Subject: Re: admin/15698: /etc/security vs. /etc/shells in regard to /sbin/nologin
To: None <>
From: Greg A. Woods <>
List: netbsd-bugs
Date: 02/22/2002 16:29:19
[ On Friday, February 22, 2002 at 15:04:12 (+0100), Martin Weber wrote: ]
> Subject: admin/15698: /etc/security vs. /etc/shells in regard to /sbin/nologin
> 	I think that adding /sbin/nologin to /etc/shells per default would
> 	be a sane option to resolve the problem, but I guess I'm just missing
> 	something quite obvious.

I think you're mixing purposes with /etc/shells here.

Let us RTFM to start here:

     The shells file contains a list of the shells on the system.  It can be
     used in conjunction with the Hesiod domain `shells', and the NIS map
     `shells', as controlled by nsswitch.conf(5).

Hmmm.... OK, well by this definition alone then /sbin/nologin might be
considered to be a valid shell....

But there's more!  What's really important is how /etc/shells is used:

     chpass allows editing of the user database information associated with
     user or, by default, the current user.  The information is formatted and
     supplied to an editor for changes.

  [[ ... ]]

     The shell field is the command interpreter the user prefers.  If the
     shell field is empty, the Bourne shell, /bin/sh, is assumed.  When alter-
     ing a login shell, and not the super-user, the user may not change from a
     non-standard shell or to a non-standard shell.  Non-standard is defined
     as a shell not found in /etc/shells.

Hmmm....  by this definition of how /etc/shells is used I'd say
/sbin/nologin is definitely a ``non-standard shell'' (and while you
might say that it's OK for a user to shoot themselves in the foot, I
would suggest that's not a good default -- do it on your system alone if
you feel it's a good idea to allow such a thing!).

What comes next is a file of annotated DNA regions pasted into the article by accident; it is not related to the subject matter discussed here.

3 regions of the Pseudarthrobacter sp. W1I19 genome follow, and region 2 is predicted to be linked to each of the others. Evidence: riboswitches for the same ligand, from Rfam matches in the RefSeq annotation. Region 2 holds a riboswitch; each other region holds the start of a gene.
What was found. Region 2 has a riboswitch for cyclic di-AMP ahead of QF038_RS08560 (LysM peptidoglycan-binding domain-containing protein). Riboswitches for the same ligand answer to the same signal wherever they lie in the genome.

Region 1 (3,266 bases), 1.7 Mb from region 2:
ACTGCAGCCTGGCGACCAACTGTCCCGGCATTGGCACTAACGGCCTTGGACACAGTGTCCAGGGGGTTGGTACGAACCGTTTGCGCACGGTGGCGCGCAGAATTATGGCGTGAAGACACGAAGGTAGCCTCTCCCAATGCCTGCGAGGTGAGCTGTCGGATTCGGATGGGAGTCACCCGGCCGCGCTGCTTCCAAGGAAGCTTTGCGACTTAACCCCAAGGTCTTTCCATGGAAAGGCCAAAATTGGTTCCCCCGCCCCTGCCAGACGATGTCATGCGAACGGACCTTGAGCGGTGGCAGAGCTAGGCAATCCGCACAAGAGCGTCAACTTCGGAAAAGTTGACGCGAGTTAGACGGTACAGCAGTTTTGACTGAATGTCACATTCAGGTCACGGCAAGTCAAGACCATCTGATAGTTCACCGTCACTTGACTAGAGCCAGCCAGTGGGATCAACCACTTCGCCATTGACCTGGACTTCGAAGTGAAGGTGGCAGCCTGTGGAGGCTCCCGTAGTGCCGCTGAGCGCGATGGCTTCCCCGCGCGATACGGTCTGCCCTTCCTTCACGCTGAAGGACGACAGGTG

But wait, there's more still:

     ftpd is the Internet File Transfer Protocol server process.  The server
     uses the TCP protocol and listens at the port specified in the ``ftp''
     service specification;

  [[ ... ]]

     To set up "ftp-only" accounts that provide only FTP, but no valid shell
     login, you can copy/link /sbin/nologin to /sbin/ftplogin, and enter
     /sbin/ftplogin to /etc/shells to allow logging-in via FTP into the ac-
     counts, which must have /sbin/ftplogin as login shell.

Hmmm.... that seems to confirm my assertion above.  /sbin/nologin is a
non-standard shell and you definitely do not want users assigned
/sbin/nologin to be able to FTP, but you might want another similar
"valid" shell to be used by FTP-only users.

In the end I did this to quiet /etc/security on my systems:

*** 181,189 ****
                if ($0 ~ /^[     ]*$/) {
                        printf "Line %d is a blank line.\n", NR;
--- 64,74 ----
+               shells["/sbin/nologin"]++;
+               shells["/usr/games/wargames"]++;
+               shells["/usr/libexec/uucp/uucico"]++;
                if ($0 ~ /^[     ]*$/) {
                        printf "Line %d is a blank line.\n", NR;

I think that's a little cleaner than your patch, though definition of a
companion file such as /etc/shells.nonstd might be even better (I
usually prefer data-driven programs to modifying hard-coded data within
a program, but I was too lazy to go that far with my own local source tree).

								Greg A. Woods

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